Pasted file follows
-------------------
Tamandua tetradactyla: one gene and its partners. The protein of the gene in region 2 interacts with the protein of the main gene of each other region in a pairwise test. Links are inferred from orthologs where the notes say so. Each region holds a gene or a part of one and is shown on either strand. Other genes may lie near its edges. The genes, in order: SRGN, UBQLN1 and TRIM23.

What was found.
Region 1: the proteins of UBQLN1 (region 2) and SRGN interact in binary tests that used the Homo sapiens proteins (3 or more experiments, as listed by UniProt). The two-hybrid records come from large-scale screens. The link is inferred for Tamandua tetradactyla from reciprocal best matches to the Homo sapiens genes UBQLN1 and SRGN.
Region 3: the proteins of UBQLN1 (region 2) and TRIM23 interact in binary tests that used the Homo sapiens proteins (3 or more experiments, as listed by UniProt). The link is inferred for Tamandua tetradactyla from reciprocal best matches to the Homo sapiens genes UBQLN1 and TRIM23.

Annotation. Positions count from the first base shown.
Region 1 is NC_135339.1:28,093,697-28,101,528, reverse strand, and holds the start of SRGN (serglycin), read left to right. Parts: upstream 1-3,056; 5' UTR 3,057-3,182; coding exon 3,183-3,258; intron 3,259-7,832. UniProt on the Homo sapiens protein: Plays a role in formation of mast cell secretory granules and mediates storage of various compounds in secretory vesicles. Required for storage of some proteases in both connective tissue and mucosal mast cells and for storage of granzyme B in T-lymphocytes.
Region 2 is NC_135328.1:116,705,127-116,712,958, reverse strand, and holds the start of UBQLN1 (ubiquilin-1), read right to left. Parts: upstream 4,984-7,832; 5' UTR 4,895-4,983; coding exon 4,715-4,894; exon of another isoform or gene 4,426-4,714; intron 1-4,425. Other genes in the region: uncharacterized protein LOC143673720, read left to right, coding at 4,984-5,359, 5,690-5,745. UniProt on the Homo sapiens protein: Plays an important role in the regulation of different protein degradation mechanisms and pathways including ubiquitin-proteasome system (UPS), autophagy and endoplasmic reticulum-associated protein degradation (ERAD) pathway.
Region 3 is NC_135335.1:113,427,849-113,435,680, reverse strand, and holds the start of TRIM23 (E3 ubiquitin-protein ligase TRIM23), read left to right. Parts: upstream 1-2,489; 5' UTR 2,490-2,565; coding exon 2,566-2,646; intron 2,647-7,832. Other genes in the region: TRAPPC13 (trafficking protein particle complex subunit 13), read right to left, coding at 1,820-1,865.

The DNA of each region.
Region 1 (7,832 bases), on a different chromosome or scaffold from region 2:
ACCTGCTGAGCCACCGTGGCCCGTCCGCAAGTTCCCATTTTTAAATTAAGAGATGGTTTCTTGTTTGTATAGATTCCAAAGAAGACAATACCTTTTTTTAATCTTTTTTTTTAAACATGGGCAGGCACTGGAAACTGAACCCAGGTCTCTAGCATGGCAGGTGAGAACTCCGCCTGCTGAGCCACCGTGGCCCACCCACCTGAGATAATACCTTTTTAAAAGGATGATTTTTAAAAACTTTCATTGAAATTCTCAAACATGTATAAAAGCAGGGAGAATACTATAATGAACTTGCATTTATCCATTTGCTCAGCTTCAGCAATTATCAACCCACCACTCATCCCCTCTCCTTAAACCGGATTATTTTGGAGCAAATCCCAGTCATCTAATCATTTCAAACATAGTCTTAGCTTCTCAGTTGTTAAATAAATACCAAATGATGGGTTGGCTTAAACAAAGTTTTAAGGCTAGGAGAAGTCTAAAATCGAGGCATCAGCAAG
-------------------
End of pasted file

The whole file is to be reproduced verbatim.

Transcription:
Tamandua tetradactyla: one gene and its partners. The protein of the gene in region 2 interacts with the protein of the main gene of each other region in a pairwise test. Links are inferred from orthologs where the notes say so. Each region holds a gene or a part of one and is shown on either strand. Other genes may lie near its edges. The genes, in order: SRGN, UBQLN1 and TRIM23.

What was found.
Region 1: the proteins of UBQLN1 (region 2) and SRGN interact in binary tests that used the Homo sapiens proteins (3 or more experiments, as listed by UniProt). The two-hybrid records come from large-scale screens. The link is inferred for Tamandua tetradactyla from reciprocal best matches to the Homo sapiens genes UBQLN1 and SRGN.
Region 3: the proteins of UBQLN1 (region 2) and TRIM23 interact in binary tests that used the Homo sapiens proteins (3 or more experiments, as listed by UniProt). The link is inferred for Tamandua tetradactyla from reciprocal best matches to the Homo sapiens genes UBQLN1 and TRIM23.

Annotation. Positions count from the first base shown.
Region 1 is NC_135339.1:28,093,697-28,101,528, reverse strand, and holds the start of SRGN (serglycin), read left to right. Parts: upstream 1-3,056; 5' UTR 3,057-3,182; coding exon 3,183-3,258; intron 3,259-7,832. UniProt on the Homo sapiens protein: Plays a role in formation of mast cell secretory granules and mediates storage of various compounds in secretory vesicles. Required for storage of some proteases in both connective tissue and mucosal mast cells and for storage of granzyme B in T-lymphocytes.
Region 2 is NC_135328.1:116,705,127-116,712,958, reverse strand, and holds the start of UBQLN1 (ubiquilin-1), read right to left. Parts: upstream 4,984-7,832; 5' UTR 4,895-4,983; coding exon 4,715-4,894; exon of another isoform or gene 4,426-4,714; intron 1-4,425. Other genes in the region: uncharacterized protein LOC143673720, read left to right, coding at 4,984-5,359, 5,690-5,745. UniProt on the Homo sapiens protein: Plays an important role in the regulation of different protein degradation mechanisms and pathways including ubiquitin-proteasome system (UPS), autophagy and endoplasmic reticulum-associated protein degradation (ERAD) pathway.
Region 3 is NC_135335.1:113,427,849-113,435,680, reverse strand, and holds the start of TRIM23 (E3 ubiquitin-protein ligase TRIM23), read left to right. Parts: upstream 1-2,489; 5' UTR 2,490-2,565; coding exon 2,566-2,646; intron 2,647-7,832. Other genes in the region: TRAPPC13 (trafficking protein particle complex subunit 13), read right to left, coding at 1,820-1,865.

The DNA of each region.
Region 1 (7,832 bases), on a different chromosome or scaffold from region 2:
ACCTGCTGAGCCACCGTGGCCCGTCCGCAAGTTCCCATTTTTAAATTAAGAGATGGTTTCTTGTTTGTATAGATTCCAAAGAAGACAATACCTTTTTTTAATCTTTTTTTTTAAACATGGGCAGGCACTGGAAACTGAACCCAGGTCTCTAGCATGGCAGGTGAGAACTCCGCCTGCTGAGCCACCGTGGCCCACCCACCTGAGATAATACCTTTTTAAAAGGATGATTTTTAAAAACTTTCATTGAAATTCTCAAACATGTATAAAAGCAGGGAGAATACTATAATGAACTTGCATTTATCCATTTGCTCAGCTTCAGCAATTATCAACCCACCACTCATCCCCTCTCCTTAAACCGGATTATTTTGGAGCAAATCCCAGTCATCTAATCATTTCAAACATAGTCTTAGCTTCTCAGTTGTTAAATAAATACCAAATGATGGGTTGGCTTAAACAAAGTTTTAAGGCTAGGAGAAGTCTAAAATCGAGGCATCAGCAAG